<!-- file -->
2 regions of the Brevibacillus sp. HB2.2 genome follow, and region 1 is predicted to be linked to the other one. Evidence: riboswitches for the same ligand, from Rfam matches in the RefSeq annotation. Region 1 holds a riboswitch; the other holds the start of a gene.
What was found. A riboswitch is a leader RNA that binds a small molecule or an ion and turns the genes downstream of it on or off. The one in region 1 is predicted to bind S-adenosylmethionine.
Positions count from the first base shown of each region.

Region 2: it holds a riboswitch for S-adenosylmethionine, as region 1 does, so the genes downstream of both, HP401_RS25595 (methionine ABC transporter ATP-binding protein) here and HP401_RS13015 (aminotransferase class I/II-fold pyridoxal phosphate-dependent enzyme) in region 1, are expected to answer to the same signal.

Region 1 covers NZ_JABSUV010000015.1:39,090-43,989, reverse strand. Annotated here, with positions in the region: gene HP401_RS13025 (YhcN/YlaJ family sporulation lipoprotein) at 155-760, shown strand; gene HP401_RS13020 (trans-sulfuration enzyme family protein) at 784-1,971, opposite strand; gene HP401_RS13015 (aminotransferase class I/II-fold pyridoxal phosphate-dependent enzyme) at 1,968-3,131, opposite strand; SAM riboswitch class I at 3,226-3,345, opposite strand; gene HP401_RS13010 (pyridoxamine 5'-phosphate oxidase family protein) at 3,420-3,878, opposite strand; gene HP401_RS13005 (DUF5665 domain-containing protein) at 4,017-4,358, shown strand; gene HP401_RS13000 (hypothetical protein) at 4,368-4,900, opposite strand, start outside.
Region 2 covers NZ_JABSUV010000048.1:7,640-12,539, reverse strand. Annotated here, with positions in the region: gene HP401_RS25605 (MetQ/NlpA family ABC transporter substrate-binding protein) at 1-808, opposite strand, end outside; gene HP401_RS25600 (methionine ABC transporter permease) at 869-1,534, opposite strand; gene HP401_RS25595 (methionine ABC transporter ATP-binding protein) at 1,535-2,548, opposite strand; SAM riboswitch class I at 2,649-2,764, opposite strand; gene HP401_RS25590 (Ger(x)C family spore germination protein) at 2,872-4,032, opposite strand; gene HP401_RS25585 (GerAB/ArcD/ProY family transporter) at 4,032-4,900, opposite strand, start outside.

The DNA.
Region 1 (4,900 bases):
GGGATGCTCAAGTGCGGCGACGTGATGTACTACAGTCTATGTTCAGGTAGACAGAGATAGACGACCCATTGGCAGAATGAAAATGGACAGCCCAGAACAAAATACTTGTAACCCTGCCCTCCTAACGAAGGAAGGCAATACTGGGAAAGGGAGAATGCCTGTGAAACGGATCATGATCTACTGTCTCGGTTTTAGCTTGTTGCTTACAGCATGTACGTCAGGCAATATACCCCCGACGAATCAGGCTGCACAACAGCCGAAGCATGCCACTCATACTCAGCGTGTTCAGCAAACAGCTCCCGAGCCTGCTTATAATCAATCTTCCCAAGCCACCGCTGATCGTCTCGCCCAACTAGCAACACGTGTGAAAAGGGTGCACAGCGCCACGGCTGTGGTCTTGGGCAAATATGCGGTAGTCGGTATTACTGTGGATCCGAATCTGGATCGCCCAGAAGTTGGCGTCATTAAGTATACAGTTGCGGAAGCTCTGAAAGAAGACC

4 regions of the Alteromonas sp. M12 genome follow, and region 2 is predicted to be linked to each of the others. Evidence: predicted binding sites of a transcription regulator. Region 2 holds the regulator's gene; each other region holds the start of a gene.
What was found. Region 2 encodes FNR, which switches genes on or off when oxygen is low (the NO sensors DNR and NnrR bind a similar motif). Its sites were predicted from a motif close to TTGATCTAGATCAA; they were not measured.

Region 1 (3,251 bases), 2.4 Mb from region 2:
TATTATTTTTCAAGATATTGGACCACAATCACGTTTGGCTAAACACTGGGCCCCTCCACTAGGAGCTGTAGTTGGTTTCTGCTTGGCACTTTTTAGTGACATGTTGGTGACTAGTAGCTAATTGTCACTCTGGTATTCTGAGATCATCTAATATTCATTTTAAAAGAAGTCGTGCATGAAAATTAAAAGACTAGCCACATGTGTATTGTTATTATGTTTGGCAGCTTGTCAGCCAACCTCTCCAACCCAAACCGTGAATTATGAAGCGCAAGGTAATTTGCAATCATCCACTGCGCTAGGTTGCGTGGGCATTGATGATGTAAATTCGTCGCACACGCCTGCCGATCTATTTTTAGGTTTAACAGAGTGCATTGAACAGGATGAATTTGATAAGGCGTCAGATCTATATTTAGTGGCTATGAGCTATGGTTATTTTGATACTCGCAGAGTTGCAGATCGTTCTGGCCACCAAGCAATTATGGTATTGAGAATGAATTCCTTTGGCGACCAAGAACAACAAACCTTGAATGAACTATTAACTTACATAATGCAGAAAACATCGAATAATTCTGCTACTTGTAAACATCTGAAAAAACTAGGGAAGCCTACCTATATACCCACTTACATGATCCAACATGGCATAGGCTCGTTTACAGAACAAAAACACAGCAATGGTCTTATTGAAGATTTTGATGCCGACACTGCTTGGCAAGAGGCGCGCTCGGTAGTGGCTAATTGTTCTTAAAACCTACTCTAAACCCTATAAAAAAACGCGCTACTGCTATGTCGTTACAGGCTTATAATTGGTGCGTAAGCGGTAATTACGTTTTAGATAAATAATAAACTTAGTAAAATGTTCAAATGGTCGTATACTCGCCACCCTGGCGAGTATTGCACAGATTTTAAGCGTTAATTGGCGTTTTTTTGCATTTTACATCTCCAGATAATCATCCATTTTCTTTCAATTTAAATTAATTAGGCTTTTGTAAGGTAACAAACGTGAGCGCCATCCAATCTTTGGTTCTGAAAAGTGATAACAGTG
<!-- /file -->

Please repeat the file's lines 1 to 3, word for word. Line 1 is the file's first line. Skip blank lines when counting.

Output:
2 regions of the Brevibacillus sp. HB2.2 genome follow, and region 1 is predicted to be linked to the other one. Evidence: riboswitches for the same ligand, from Rfam matches in the RefSeq annotation. Region 1 holds a riboswitch; the other holds the start of a gene.
What was found. A riboswitch is a leader RNA that binds a small molecule or an ion and turns the genes downstream of it on or off. The one in region 1 is predicted to bind S-adenosylmethionine.
Positions count from the first base shown of each region.